Letter from Valencia- Kiwis in ValenNZia
by Penny Roberts on 28 Jun 2007
New Zealander Penny Robert's is in Valencia for the America's Cup. Here is the event from a spectator's viewpoint. Monday is an America's Cup lay day and we are going to get out of the city and away from sailing for the day.
Orange groves outside Valencia Ralph and Penny Roberts
Our route takes us down the coast and we are able to get a good idea of the countryside. It’s very dry and dusty and the buildings echo the colour of the parched ground. We drive through the orange groves that we have seen from the air – the deep green of the foliage relieves the bland colours of the surrounding hills, but apart from the straggly remains of last season’s crop, there are no ripening oranges yet.
The orange groves give way to grape vines, but they are not vines growing in neat rows along fences the way we are used to seeing them. They grow like small shrubs in the stony looking ground.
It is hot; the temperature has climbed to at least 40deg and the mercury is still rising. Thank goodness for the air conditioned car. We reach the town of Calpe set under a very imposing rocky outcrop and guess what? There is a yacht club there! But our friends have been there before and know that it is a good place to have lunch. We dine on fresh fish and salad, crusty bread rolls with a delicious garlicky spread.
On the way home we stop at a couple of seaside towns. The beaches are extremely rocky but the water is clear and people are swimming and diving. It is after 7pm and little markets selling jewelry, small leather goods and souvenirs begin to open. It is still hot and the local equivalent of gelato goes down well. We drive back through more vineyards and orange groves.
Tuesday is race three and it’s on with the supporter T shirt and down to the port. We are back in the Foredeck Club and today there’s a large Kiwi contingent – Dean Barker’s mum and other team members’ families, some of the children draped in NZ flags.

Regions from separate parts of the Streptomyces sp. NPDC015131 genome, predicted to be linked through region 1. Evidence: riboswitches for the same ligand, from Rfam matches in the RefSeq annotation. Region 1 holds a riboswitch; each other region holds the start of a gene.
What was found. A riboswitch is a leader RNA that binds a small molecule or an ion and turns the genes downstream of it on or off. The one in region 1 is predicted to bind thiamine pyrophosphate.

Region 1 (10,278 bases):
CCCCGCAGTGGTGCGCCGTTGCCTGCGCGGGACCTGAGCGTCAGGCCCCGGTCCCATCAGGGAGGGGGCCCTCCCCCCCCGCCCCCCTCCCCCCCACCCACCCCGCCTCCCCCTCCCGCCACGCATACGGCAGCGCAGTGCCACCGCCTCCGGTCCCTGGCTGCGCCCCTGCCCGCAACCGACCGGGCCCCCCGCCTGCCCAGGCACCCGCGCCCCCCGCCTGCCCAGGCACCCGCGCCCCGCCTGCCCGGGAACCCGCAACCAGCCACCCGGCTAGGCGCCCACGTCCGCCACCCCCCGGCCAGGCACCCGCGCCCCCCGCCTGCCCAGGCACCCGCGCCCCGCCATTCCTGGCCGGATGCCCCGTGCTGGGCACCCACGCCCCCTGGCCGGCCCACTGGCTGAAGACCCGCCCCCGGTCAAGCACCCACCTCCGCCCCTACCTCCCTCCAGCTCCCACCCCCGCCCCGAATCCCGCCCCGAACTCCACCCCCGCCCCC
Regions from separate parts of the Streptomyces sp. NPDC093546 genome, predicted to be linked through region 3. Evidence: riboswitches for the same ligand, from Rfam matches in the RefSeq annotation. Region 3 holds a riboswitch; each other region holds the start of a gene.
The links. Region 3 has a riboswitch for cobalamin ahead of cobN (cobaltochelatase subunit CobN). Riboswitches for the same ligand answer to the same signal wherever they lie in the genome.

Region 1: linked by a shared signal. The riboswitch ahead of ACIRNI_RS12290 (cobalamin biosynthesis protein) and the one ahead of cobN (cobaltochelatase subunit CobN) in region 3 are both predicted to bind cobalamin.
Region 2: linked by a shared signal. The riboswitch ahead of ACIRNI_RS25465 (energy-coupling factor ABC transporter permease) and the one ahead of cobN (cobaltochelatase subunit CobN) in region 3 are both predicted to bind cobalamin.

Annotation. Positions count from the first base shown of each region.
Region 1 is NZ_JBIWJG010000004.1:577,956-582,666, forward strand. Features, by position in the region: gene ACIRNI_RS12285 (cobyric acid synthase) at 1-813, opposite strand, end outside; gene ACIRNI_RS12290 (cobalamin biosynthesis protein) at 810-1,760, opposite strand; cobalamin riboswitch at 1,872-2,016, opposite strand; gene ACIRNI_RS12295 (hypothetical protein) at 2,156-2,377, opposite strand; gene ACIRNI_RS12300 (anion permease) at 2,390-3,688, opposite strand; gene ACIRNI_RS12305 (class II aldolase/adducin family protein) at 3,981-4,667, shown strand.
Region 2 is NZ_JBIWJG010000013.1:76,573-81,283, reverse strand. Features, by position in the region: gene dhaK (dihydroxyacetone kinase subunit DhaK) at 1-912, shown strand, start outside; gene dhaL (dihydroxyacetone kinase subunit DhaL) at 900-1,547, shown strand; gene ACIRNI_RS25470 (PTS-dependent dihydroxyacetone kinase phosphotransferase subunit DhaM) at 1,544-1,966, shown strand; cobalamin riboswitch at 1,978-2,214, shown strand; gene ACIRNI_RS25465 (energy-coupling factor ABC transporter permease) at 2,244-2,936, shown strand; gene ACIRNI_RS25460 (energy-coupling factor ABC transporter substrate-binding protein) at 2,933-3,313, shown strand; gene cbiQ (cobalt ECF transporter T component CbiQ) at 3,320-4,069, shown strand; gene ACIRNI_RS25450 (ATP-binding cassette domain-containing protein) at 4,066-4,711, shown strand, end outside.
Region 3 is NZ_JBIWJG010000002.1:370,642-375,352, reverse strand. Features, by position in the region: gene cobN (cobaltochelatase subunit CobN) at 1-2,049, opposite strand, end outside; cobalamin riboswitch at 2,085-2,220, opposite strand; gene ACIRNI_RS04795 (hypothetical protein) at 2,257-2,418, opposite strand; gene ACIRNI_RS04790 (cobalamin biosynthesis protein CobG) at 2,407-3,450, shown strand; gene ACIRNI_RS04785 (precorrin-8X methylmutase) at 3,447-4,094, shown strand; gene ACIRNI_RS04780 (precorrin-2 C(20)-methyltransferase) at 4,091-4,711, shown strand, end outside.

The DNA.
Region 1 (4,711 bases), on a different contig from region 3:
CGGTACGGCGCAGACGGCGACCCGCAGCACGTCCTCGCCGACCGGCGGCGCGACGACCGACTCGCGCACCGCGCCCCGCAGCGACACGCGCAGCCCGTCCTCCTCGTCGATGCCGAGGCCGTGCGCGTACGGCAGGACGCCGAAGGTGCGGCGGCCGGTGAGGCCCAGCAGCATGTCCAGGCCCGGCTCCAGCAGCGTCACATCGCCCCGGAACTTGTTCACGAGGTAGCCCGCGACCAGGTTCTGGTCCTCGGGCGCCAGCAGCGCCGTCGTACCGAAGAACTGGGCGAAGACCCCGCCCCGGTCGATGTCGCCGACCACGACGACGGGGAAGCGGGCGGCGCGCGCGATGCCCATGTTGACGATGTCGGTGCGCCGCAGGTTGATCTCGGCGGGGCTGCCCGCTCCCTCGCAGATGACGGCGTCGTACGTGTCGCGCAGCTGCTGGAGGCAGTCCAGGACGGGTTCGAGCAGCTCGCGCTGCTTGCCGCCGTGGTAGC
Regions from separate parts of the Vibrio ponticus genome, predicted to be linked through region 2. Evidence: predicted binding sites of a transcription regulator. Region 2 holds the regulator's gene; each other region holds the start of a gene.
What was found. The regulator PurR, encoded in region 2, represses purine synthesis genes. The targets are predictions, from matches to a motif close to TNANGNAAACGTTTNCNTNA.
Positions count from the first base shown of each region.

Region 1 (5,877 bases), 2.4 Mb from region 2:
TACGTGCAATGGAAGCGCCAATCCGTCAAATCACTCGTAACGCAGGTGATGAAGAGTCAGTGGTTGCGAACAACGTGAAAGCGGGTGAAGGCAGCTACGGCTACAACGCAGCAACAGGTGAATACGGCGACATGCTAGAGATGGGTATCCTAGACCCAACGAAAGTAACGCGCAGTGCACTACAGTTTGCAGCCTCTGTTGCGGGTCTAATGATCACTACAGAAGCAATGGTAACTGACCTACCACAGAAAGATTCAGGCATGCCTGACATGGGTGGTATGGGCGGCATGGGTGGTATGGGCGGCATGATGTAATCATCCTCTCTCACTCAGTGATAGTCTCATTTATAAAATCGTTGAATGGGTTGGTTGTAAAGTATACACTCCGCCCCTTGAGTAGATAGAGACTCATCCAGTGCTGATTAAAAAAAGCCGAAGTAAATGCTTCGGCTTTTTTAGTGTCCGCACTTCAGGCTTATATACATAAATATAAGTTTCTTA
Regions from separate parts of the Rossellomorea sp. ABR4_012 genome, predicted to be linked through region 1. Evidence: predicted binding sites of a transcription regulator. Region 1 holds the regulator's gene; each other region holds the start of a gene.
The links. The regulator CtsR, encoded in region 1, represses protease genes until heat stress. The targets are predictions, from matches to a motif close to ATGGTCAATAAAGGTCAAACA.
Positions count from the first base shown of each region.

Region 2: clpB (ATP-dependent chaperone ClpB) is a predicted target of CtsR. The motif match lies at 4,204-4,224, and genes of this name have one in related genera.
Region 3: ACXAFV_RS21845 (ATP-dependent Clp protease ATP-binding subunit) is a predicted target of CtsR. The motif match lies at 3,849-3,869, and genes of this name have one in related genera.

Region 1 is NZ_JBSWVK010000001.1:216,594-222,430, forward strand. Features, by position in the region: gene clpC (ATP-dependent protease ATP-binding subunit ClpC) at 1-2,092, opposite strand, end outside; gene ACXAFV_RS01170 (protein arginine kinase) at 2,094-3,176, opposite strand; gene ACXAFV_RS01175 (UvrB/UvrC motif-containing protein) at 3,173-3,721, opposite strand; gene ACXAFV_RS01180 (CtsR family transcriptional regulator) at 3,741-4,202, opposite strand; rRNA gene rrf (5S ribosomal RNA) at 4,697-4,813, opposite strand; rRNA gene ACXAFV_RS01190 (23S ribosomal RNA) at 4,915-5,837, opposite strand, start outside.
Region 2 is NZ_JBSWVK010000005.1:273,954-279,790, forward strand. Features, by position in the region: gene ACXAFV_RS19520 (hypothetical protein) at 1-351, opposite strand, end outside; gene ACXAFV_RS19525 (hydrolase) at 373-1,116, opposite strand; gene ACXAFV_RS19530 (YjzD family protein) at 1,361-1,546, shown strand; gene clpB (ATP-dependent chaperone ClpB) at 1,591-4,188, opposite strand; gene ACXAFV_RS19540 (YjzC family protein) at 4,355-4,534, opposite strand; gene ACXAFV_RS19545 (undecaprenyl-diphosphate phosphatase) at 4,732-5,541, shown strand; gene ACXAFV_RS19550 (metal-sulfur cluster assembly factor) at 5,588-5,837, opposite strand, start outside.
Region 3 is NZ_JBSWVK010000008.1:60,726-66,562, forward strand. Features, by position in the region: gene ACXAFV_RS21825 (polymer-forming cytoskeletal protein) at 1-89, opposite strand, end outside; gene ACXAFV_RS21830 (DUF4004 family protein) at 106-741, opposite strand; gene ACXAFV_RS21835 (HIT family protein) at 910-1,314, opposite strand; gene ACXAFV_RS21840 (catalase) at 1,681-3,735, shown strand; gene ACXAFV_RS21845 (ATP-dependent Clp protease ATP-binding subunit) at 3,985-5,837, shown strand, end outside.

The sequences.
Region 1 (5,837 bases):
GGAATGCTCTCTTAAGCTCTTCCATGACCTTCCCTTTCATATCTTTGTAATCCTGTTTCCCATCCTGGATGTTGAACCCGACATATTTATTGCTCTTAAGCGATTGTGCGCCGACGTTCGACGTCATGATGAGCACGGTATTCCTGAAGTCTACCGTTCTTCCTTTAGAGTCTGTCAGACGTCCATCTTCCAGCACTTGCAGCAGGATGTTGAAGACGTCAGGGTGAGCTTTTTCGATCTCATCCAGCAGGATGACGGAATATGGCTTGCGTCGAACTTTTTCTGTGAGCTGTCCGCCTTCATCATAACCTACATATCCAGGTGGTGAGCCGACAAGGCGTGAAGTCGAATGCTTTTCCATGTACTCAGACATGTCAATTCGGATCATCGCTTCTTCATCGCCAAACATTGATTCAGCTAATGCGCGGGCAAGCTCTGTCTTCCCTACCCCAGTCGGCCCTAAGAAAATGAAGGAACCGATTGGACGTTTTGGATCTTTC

After the race has been delayed for so long some of the people in the lounge are ready to pack it in and leave, but at the last moment the Race Committee decides it’s all go and everyone’s attention is riveted to one of the many screens in the room. This is not another boring old yacht race!
Alinghi is in front – the Alinghi fans cheer. The lead changes and they go quiet as the cheers erupt from the Kiwis. Dean’s mum sits unmoving. At times I can’t watch and walk around the room. Team NZ cross the finish line and the noise is deafening. Everyone has a mobile phone and is texting or talking. I get a text from our son that understates, 'that was a little stressful.'
It’s a slow walk to the media centre, as I meet nearly every Kiwi that I know. There are black shirts everywhere.
At one point, three young women cycle past singing the NZ national anthem at the tops of their voices. We all go to the Estrella Damm Bar that has become the gathering place for the New Zealanders and meet more friends. The mood is so up beat. Another son texts to ask what the atmosphere is like and I call his number and hold the phone up so he can hear.
It has been a great day to be a Kiwi in ValeNZia!
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